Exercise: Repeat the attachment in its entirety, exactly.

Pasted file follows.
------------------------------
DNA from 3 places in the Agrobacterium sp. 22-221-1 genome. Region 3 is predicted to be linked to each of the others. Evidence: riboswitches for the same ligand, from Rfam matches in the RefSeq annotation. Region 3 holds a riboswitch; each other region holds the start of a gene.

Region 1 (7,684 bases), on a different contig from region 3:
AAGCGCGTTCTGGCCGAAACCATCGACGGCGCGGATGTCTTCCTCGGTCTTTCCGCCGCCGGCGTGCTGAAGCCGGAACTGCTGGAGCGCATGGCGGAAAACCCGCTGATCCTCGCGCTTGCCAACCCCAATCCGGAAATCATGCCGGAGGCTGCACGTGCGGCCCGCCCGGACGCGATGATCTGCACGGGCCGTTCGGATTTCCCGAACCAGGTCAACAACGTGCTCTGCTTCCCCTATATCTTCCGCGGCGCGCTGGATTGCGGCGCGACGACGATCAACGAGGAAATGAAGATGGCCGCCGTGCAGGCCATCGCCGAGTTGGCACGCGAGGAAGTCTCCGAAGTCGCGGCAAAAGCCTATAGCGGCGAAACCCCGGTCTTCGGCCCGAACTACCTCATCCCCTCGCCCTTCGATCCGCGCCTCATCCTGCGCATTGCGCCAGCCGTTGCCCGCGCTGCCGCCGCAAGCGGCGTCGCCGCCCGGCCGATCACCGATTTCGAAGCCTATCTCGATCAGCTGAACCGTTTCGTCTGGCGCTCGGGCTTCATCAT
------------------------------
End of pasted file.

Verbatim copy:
DNA from 3 places in the Agrobacterium sp. 22-221-1 genome. Region 3 is predicted to be linked to each of the others. Evidence: riboswitches for the same ligand, from Rfam matches in the RefSeq annotation. Region 3 holds a riboswitch; each other region holds the start of a gene.

Region 1 (7,684 bases), on a different contig from region 3:
AAGCGCGTTCTGGCCGAAACCATCGACGGCGCGGATGTCTTCCTCGGTCTTTCCGCCGCCGGCGTGCTGAAGCCGGAACTGCTGGAGCGCATGGCGGAAAACCCGCTGATCCTCGCGCTTGCCAACCCCAATCCGGAAATCATGCCGGAGGCTGCACGTGCGGCCCGCCCGGACGCGATGATCTGCACGGGCCGTTCGGATTTCCCGAACCAGGTCAACAACGTGCTCTGCTTCCCCTATATCTTCCGCGGCGCGCTGGATTGCGGCGCGACGACGATCAACGAGGAAATGAAGATGGCCGCCGTGCAGGCCATCGCCGAGTTGGCACGCGAGGAAGTCTCCGAAGTCGCGGCAAAAGCCTATAGCGGCGAAACCCCGGTCTTCGGCCCGAACTACCTCATCCCCTCGCCCTTCGATCCGCGCCTCATCCTGCGCATTGCGCCAGCCGTTGCCCGCGCTGCCGCCGCAAGCGGCGTCGCCGCCCGGCCGATCACCGATTTCGAAGCCTATCTCGATCAGCTGAACCGTTTCGTCTGGCGCTCGGGCTTCATCAT